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Lancet. 2017 Dec 16;390(10113):2655-2661. doi: 10.1016/S0140-6736(17)32337-1. Epub 2017 Sep 1.

Endovascular baroreflex amplification for resistant hypertension: a safety and proof-of-principle clinical study.

Author information

1
Department of Vascular Medicine, University Medical Centre Utrecht, Utrecht University, Utrecht, Netherlands. Electronic address: W.Spiering@umcutrecht.nl.
2
University College London (UCL) Institute of Cardiovascular Science and National Institute for Health Research (NIHR) UCL Hospitals Biomedical Research Centre, London, UK.
3
Department of Cardiology, St Antonius Hospital, Nieuwegein, Netherlands.
4
Department of Vascular Medicine, University Medical Centre Utrecht, Utrecht University, Utrecht, Netherlands.
5
Department of Radiology, University Medical Centre Utrecht, Utrecht University, Utrecht, Netherlands.
6
Department of Internal Medicine, Erasmus MC, Rotterdam, Netherlands.
7
Department of Radiology, Erasmus MC, Rotterdam, Netherlands.
8
Department of Internal Medicine, Maastricht University Medical Centre, Maastricht, Netherlands.
9
Department of Cardiology, Heart Centre of the University of Cologne, Cologne, Germany.
10
OhioHealth Research Institute, Columbus, OH, USA.
11
Columbia University Medical Center and the Cardiovascular Research Foundation, New York, NY, USA.
12
CAMC Research Institute and West Virginia University, Charleston, WV, USA.

Abstract

BACKGROUND:

Carotid baroreflex activation lowers blood pressure and might have potential application for the treatment of resistant hypertension. We did a proof-of-principle trial with a novel endovascular baroreceptor amplification device, MobiusHD (Vascular Dynamics, Mountain View, CA, USA), in patients with resistant hypertension.

METHODS:

CALM-FIM_EUR was a prospective, first-in-human, open-label study done at six European centres. Eligible patients were adults with resistant hypertension (office systolic blood pressure ≥160 mm Hg despite taking at least three antihypertensive agents, including a diuretic). MobiusHD devices were implanted unilaterally in the internal carotid artery. The primary endpoint was the incidence of serious adverse events at 6 months. Secondary endpoints included changes in office and 24 h ambulatory blood pressure. This trial is registered with ClinicalTrials.gov, number NCT01911897.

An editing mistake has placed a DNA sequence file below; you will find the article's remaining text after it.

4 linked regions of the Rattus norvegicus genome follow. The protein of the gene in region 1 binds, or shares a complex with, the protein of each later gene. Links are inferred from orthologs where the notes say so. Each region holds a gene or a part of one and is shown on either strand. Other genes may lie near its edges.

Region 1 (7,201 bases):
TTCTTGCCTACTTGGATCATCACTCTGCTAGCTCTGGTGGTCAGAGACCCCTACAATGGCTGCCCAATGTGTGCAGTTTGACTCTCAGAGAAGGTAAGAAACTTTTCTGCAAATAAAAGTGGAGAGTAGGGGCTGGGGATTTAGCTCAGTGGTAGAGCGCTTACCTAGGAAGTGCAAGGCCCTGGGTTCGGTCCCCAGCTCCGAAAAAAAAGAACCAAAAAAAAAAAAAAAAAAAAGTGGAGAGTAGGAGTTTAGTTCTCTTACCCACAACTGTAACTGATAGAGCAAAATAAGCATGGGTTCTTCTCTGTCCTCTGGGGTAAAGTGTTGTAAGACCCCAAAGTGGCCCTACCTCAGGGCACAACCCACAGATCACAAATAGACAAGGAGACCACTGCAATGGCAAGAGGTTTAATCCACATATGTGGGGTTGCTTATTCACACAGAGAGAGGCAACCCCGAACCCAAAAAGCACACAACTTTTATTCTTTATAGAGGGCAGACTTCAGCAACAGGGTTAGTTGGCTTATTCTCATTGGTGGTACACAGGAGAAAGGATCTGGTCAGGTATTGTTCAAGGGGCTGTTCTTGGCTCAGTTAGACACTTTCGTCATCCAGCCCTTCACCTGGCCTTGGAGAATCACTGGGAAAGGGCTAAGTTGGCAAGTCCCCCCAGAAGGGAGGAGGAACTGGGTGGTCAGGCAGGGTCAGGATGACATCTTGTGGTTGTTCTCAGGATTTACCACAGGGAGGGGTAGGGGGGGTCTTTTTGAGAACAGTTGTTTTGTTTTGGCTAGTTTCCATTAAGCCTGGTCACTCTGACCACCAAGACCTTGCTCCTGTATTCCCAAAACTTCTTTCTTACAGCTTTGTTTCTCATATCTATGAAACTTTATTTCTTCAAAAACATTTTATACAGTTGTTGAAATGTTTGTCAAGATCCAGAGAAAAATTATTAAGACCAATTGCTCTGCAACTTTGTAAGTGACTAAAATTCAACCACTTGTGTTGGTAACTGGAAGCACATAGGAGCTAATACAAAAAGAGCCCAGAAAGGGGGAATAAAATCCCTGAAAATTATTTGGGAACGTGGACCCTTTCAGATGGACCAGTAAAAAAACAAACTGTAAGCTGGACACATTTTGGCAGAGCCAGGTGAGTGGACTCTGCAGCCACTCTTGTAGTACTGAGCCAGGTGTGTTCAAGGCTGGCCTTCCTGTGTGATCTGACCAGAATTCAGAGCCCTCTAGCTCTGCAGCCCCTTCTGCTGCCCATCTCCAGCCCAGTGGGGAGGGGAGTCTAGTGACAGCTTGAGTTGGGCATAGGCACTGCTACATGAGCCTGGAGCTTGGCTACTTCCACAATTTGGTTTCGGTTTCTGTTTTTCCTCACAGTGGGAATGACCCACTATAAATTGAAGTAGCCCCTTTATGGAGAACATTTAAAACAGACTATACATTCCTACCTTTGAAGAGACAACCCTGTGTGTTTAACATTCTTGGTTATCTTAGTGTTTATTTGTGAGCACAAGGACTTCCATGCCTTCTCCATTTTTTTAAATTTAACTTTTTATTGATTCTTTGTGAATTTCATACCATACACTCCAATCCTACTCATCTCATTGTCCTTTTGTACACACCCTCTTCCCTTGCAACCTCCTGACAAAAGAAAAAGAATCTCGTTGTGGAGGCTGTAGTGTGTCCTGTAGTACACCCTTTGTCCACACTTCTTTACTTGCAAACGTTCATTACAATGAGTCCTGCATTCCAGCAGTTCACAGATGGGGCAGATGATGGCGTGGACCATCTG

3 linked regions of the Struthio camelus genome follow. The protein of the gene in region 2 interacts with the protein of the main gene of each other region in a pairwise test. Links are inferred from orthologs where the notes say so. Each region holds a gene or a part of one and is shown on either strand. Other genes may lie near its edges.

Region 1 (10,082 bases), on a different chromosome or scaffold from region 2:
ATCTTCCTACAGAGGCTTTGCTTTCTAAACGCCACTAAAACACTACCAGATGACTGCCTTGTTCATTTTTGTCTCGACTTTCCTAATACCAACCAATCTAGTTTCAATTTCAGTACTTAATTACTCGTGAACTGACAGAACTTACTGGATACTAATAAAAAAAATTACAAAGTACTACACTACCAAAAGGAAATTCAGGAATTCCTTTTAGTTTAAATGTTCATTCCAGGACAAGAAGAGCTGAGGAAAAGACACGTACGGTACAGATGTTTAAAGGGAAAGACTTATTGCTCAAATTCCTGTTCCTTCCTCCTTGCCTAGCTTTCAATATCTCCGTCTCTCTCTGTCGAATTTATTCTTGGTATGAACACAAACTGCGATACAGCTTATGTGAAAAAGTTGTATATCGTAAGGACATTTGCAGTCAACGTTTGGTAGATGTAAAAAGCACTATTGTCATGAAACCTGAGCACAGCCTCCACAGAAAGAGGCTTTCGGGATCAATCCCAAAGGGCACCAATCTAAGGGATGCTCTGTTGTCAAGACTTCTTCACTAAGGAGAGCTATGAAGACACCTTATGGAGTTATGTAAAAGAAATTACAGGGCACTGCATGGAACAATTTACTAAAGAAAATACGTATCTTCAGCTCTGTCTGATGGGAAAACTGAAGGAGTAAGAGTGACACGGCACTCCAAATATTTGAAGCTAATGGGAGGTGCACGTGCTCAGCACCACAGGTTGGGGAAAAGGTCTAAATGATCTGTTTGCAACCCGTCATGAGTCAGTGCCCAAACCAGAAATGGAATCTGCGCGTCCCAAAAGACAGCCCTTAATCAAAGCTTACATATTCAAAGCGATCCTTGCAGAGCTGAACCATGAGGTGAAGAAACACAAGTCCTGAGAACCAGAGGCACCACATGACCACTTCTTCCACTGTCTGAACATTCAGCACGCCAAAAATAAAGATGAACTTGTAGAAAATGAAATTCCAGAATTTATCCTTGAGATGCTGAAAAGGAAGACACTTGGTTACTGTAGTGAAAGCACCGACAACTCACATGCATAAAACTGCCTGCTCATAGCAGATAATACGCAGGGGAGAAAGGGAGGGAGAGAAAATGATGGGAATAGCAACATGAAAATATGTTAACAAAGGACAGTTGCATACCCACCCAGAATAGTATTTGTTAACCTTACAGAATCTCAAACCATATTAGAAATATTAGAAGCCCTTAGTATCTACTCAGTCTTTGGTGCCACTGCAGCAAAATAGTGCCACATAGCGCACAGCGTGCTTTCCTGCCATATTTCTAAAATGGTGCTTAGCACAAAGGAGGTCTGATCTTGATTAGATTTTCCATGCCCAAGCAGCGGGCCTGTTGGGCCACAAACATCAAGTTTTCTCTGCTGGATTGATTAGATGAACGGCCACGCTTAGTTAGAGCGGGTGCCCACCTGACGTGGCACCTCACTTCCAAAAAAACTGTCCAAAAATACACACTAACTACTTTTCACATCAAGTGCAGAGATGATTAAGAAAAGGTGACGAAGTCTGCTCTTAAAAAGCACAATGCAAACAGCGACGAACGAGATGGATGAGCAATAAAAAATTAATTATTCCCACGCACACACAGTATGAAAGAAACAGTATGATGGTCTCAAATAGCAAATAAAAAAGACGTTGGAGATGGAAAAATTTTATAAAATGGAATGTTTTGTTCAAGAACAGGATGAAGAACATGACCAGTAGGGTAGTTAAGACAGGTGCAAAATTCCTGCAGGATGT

FINDINGS:

Between December, 2013, and February, 2016, 30 patients were enrolled and underwent successful implantation. Mean age was 52 years (SD 12), 15 patients (50%) were men, and mean antihypertensive use was 4·4 drugs (1·4). Mean office blood pressure was 184/109 mm Hg (18/14) at baseline and was reduced by 24/12 mm Hg (13-34/6-18) at 6 months (p=0·0003 for systolic and p=0·0001 diastolic blood pressure). Mean baseline 24 h ambulatory blood pressure was 166/100 mm Hg (17/14) at baseline and was reduced by 21/12 mm Hg (14-29/7-16) at 6 months (p<0·0001 for systolic and diastolic blood pressure). Five serious adverse events had occurred in four patients (13%) at 6 months: hypotension (n=2), worsening hypertension (n=1), intermittent claudication (n=1) and wound infection (n=1).

INTERPRETATION:

In patients with resistant hypertension, endovascular baroreceptor amplification with the MobiusHD device substantially lowered blood pressure with an acceptable safety profile. Randomised, double-blind, sham-controlled trials are warranted to investigate the use of this treatment further.

FUNDING:

Vascular Dynamics.

PMID:
28870716
DOI:
10.1016/S0140-6736(17)32337-1
[Indexed for MEDLINE]

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